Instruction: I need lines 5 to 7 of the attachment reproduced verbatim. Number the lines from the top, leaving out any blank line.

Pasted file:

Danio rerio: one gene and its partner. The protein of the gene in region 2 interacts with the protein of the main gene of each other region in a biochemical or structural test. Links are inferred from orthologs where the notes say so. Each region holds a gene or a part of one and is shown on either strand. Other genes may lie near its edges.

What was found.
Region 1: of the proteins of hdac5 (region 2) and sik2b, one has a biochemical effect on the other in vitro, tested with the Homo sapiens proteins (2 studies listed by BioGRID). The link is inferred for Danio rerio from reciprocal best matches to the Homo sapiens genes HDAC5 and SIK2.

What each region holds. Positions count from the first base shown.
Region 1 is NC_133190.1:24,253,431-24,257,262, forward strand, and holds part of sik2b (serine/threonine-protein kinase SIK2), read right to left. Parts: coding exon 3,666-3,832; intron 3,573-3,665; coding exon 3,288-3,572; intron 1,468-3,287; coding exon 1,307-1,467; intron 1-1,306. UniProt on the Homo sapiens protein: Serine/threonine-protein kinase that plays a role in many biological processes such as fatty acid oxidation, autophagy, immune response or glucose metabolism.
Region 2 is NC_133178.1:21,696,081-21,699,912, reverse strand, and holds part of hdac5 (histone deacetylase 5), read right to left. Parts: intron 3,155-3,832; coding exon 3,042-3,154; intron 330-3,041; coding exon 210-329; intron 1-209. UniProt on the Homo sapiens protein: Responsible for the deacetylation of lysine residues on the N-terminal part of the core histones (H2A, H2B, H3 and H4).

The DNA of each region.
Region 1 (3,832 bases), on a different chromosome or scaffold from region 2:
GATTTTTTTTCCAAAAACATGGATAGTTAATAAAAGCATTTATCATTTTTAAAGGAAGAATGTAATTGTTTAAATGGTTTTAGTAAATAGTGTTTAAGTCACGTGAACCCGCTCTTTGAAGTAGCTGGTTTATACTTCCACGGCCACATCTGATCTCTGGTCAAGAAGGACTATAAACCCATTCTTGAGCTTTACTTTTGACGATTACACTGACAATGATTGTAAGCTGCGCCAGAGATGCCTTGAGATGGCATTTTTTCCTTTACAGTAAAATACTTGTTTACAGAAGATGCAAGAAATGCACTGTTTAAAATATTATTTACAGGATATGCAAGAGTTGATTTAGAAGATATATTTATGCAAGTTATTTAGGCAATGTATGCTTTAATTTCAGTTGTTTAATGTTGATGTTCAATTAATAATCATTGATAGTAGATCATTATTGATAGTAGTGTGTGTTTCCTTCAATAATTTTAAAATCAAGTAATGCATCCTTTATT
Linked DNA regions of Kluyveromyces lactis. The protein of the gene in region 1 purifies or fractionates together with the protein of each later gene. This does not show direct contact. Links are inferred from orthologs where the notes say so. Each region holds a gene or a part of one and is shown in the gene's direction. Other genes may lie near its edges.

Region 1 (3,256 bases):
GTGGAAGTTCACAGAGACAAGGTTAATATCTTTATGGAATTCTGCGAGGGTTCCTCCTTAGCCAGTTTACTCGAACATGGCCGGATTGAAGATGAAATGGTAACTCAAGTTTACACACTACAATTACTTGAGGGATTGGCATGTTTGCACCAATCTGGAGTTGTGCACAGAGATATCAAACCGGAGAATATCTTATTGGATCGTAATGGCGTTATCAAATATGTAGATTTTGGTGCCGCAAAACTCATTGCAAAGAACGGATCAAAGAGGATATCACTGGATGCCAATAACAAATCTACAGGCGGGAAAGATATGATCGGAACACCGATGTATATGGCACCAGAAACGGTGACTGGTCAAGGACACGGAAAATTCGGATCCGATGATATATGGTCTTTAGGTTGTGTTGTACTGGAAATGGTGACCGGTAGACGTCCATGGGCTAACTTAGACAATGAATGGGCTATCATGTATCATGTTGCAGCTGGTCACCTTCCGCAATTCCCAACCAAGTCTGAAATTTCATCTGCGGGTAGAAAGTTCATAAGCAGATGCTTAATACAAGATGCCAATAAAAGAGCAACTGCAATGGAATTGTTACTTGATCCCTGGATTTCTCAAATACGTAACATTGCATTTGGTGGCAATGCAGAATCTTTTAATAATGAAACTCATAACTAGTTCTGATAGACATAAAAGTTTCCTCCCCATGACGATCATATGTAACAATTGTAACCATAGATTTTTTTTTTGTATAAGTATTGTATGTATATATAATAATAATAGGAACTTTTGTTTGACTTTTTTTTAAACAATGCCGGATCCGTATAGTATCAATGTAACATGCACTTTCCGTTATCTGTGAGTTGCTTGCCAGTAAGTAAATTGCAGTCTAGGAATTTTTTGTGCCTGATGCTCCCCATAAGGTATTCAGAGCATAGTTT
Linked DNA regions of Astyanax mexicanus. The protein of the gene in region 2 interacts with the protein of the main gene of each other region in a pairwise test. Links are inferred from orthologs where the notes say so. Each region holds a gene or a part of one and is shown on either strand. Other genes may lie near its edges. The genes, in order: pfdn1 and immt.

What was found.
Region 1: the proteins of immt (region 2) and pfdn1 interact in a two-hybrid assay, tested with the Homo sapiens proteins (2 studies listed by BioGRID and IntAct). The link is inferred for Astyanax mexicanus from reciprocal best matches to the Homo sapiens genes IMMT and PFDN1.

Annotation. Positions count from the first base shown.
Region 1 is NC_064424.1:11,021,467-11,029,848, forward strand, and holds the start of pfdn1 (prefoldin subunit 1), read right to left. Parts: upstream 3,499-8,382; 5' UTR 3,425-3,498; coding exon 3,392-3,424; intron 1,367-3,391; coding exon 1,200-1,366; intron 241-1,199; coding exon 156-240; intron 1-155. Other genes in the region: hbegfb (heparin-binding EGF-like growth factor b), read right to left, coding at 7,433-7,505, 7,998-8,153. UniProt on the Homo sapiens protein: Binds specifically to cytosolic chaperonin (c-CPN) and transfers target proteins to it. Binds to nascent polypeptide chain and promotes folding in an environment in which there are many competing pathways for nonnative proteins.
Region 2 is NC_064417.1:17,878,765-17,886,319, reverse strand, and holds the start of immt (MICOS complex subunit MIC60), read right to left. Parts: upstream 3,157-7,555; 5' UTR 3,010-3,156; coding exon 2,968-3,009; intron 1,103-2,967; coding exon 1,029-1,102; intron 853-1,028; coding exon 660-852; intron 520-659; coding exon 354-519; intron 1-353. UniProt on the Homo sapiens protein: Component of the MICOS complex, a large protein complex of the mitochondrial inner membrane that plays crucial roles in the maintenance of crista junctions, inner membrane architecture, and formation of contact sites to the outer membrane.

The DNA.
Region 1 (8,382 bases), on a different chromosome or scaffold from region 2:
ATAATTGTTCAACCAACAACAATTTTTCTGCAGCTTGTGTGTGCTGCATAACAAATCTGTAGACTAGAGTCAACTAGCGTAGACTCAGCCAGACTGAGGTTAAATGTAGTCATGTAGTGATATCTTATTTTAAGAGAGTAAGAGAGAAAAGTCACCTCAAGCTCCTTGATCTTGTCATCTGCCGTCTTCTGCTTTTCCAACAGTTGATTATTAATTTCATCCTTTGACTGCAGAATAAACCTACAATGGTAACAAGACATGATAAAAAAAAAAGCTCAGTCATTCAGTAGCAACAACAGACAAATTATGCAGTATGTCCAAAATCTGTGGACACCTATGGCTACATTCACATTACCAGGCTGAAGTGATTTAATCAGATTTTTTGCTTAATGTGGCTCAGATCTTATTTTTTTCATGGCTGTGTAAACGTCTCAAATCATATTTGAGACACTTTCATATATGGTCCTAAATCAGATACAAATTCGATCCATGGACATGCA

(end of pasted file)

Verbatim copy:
Region 1 is NC_133190.1:24,253,431-24,257,262, forward strand, and holds part of sik2b (serine/threonine-protein kinase SIK2), read right to left. Parts: coding exon 3,666-3,832; intron 3,573-3,665; coding exon 3,288-3,572; intron 1,468-3,287; coding exon 1,307-1,467; intron 1-1,306. UniProt on the Homo sapiens protein: Serine/threonine-protein kinase that plays a role in many biological processes such as fatty acid oxidation, autophagy, immune response or glucose metabolism.
Region 2 is NC_133178.1:21,696,081-21,699,912, reverse strand, and holds part of hdac5 (histone deacetylase 5), read right to left. Parts: intron 3,155-3,832; coding exon 3,042-3,154; intron 330-3,041; coding exon 210-329; intron 1-209. UniProt on the Homo sapiens protein: Responsible for the deacetylation of lysine residues on the N-terminal part of the core histones (H2A, H2B, H3 and H4).

The DNA of each region.